A bunch of Barbies were first seen in partying in an aisle at Al's Toy Barn. , , and drive by this aisle, looking for , when the Barbies catch their attention. After Hamm asks for directions to (the owner of the store), jumps into the car and navigates them around Al's Toy Barn. She drives the toys through the Hot Wheels aisle, eventually reaching the aisle, where they pick up a instead of 's (who is left behind, having been trapped in the cardboard box by that Buzz).

  • As Ken confesses to Barbie that Lotso has switched Buzz to "Demo" mode, Barbie puts down the Nehru and demands Ken to tell her where to find the manual, then disguises herself using Ken's space suit and asks to hand her the Buzz Lightyear instruction manual (Bookworm becomes disgusted when he sees "Ken" wearing high heels). She reaches Woody and shows him the manual, then they return to the Caterpillar Room to catch up with Hamm and Rex, who have trapped Buzz in a storage bin, but Buzz kicks the bin off and tries to escape. After the Hamm and Rex recapture Buzz and hold him down, Barbie unscrews Buzz's back compartment so Woody and Rex can have access to the "Play-Demo" switch and the reset hole, respectively.

Barbie - Wikipedia, the free encyclopedia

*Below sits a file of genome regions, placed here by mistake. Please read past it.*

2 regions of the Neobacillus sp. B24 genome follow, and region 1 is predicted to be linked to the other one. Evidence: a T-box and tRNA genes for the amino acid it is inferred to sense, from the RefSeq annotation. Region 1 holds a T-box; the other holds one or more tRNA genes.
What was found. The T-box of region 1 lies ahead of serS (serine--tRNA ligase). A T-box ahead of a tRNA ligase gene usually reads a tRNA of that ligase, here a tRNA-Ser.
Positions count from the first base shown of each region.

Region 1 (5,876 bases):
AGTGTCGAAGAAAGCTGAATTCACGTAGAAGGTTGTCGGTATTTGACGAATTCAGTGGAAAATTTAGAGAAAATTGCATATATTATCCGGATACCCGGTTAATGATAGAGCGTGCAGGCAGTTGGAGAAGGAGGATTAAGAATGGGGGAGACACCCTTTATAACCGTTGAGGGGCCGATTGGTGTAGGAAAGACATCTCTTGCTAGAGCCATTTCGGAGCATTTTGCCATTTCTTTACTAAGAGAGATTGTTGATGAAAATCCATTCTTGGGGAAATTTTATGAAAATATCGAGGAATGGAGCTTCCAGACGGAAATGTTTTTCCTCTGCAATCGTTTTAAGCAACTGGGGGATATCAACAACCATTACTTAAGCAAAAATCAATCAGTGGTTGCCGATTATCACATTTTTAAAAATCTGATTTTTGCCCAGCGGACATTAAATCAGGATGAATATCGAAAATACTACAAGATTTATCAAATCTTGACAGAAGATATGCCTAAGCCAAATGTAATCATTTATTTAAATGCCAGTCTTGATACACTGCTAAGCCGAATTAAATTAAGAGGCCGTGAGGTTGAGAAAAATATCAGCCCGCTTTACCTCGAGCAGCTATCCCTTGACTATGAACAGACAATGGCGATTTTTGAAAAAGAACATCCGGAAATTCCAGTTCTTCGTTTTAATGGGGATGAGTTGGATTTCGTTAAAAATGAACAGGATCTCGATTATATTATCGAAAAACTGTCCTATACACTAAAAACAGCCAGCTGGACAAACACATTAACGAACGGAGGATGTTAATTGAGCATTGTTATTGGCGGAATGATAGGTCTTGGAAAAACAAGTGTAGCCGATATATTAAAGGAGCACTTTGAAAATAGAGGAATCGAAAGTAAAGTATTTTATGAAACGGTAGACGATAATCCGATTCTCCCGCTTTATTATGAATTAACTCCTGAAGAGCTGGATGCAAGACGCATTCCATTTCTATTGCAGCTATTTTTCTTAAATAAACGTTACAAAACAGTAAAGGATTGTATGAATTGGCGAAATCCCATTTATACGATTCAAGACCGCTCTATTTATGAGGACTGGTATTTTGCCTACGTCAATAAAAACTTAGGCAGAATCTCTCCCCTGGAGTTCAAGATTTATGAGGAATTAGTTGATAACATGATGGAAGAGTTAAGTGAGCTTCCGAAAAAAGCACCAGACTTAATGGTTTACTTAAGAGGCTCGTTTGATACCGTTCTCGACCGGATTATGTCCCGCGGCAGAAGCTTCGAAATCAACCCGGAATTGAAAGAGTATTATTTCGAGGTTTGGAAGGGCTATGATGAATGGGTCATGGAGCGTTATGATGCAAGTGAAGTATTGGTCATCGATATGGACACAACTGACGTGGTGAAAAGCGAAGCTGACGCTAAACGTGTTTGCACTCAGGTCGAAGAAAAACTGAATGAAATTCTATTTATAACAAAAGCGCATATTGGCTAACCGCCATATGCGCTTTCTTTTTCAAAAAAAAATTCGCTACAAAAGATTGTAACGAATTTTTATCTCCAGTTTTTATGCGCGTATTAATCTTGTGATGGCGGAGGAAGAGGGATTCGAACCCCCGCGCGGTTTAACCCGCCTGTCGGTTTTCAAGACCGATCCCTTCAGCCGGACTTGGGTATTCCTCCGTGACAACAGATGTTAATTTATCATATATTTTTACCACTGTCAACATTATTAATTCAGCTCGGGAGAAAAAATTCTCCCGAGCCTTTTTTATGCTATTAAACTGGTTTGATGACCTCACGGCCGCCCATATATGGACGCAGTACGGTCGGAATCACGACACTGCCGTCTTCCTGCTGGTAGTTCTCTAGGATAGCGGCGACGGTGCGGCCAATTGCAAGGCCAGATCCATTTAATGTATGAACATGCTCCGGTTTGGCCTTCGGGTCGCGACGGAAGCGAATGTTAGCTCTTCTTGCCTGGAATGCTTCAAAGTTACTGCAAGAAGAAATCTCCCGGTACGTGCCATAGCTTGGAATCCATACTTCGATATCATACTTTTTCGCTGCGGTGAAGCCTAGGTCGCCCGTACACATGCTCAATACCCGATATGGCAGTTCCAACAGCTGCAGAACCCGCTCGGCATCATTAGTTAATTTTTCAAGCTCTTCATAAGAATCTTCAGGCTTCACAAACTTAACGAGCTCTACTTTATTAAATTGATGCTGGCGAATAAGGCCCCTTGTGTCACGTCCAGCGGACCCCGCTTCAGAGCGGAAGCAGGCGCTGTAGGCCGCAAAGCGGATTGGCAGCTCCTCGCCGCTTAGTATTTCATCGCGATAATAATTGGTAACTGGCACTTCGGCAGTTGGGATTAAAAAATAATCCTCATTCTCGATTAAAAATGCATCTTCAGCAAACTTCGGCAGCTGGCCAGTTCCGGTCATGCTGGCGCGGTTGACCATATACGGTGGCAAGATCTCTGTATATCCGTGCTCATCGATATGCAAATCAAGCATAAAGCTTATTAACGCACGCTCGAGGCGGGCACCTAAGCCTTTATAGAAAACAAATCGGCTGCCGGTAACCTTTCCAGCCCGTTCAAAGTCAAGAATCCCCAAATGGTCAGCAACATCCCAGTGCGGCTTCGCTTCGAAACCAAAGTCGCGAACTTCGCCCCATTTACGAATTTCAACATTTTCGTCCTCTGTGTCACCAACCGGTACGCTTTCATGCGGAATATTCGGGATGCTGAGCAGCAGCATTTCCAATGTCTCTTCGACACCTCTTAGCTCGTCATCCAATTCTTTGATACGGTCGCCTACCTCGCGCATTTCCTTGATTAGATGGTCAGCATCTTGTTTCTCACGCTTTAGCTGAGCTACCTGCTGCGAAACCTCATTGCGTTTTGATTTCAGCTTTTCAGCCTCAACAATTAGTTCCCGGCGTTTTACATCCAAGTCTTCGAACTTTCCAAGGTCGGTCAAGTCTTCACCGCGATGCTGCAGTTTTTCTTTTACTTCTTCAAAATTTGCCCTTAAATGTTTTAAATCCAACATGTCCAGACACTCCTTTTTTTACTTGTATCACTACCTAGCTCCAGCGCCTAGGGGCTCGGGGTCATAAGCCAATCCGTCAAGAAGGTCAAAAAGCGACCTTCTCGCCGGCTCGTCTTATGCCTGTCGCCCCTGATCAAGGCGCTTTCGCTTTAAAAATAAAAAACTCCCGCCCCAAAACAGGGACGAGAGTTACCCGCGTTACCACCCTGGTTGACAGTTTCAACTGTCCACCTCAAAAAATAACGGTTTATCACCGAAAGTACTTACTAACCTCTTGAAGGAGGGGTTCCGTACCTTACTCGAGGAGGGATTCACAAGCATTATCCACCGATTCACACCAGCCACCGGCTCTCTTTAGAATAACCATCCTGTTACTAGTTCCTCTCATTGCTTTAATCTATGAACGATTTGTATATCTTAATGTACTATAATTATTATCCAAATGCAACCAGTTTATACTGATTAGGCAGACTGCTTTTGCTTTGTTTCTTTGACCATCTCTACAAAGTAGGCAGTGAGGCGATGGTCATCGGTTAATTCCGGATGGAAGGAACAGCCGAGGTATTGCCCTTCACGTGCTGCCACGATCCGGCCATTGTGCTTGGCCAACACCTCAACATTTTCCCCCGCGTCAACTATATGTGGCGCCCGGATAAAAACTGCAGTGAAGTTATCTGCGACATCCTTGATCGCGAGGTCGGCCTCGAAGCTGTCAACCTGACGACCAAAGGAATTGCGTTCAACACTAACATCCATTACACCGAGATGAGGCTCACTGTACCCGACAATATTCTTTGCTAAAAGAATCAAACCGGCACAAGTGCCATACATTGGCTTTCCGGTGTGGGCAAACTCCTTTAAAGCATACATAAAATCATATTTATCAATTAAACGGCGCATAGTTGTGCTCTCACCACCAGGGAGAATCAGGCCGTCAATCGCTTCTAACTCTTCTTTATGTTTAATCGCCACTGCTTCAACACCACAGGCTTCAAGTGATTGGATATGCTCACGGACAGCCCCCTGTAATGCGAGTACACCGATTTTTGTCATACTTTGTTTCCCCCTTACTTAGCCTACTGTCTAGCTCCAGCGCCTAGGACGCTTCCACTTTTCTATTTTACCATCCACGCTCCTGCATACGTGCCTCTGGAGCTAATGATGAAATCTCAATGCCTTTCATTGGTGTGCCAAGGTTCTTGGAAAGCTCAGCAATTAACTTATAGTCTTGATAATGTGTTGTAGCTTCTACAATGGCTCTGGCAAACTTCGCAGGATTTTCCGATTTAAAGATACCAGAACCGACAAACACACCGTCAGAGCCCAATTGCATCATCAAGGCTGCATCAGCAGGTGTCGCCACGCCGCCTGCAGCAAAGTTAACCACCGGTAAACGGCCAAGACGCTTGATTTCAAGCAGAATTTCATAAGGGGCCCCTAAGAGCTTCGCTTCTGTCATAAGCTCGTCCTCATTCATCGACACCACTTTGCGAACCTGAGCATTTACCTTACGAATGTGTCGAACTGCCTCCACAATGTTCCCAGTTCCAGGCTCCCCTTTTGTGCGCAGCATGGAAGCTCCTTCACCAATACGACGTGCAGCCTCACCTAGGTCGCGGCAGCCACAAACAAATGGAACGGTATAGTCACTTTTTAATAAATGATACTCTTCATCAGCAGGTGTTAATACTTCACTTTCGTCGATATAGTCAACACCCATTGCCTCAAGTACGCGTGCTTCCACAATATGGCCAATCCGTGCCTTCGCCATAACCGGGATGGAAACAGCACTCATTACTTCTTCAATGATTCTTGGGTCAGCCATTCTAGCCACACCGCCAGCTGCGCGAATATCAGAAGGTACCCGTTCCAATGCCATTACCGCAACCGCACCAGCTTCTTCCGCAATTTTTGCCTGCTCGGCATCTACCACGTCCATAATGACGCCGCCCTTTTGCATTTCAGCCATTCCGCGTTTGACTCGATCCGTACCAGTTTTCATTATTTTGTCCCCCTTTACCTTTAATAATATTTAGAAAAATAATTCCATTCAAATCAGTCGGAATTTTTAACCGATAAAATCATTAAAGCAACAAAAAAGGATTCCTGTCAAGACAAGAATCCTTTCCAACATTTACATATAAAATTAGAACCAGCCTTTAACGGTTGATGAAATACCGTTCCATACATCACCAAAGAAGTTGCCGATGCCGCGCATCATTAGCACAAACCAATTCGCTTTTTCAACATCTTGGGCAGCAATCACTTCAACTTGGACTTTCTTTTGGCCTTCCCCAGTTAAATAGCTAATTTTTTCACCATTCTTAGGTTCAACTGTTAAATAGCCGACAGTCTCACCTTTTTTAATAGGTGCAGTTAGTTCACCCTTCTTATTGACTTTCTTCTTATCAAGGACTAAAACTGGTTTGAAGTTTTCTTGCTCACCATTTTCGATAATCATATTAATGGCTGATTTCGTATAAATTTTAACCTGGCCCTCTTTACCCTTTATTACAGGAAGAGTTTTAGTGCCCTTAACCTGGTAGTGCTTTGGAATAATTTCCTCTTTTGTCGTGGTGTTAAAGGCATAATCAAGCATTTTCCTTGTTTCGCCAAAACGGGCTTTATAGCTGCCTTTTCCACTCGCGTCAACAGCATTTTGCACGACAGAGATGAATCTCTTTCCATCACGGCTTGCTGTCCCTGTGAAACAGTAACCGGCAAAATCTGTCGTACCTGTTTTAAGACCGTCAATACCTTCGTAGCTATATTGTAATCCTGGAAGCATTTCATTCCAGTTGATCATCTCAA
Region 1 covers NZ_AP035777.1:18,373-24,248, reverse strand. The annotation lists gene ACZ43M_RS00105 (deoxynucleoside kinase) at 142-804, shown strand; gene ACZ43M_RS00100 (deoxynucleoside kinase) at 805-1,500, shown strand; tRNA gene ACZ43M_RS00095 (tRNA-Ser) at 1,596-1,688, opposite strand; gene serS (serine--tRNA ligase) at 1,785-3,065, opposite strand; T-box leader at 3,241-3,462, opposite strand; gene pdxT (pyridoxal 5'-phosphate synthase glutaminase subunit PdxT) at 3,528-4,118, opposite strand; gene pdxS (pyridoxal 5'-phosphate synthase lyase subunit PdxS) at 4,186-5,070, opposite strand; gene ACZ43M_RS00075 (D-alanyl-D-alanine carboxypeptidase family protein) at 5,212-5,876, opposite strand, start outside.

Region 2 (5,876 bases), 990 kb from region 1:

On this day in 1959, the first Barbie doll goes on display at the American Toy Fair in New York City. Eleven inches tall, with a waterfall of blond hair, Barbie was the first mass-produced toy doll in the United States with adult features. The woman behind Barbie was Ruth Handler, who co-founded Mattel, Inc. with her husband in 1945. After seeing her young daughter ignore her baby dolls to play make-believe with paper dolls of adult women, Handler realized there was an important niche in the market for a toy that allowed little girls to imagine the future. Barbie's appearance was modeled on a doll named Lilli, based on a German comic strip character. Originally marketed as a racy gag gift to adult men in tobacco shops, the Lilli doll later became extremely popular with children. Mattel bought the rights to Lilli and made its own version, which Handler named after her daughter, Barbara. With its sponsorship of the "Mickey Mouse Club" TV program in 1955, Mattel became the first toy company to broadcast commercials to children. Over the years, Barbie generated huge sales--and a lot of controversy. On the positive side, many women saw Barbie as providing an alternative to traditional 1950s gender roles. She has had a series of different jobs, from airline stewardess, doctor, pilot and astronaut to Olympic athlete and even U.S. presidential candidate. Others thought Barbie's never-ending supply of designer outfits, cars and "Dream Houses" encouraged kids to be materialistic. It was Barbie's appearance that caused the most controversy, however. Her tiny waist and enormous breasts--it was estimated that if she were a real woman, her measurements would be 36-18-38--led many to claim that Barbie provided little girls with an unrealistic and harmful example and fostered negative body image. Despite the criticism, sales of Barbie-related merchandise continued to soar, topping 1 billion dollars annually by 1993.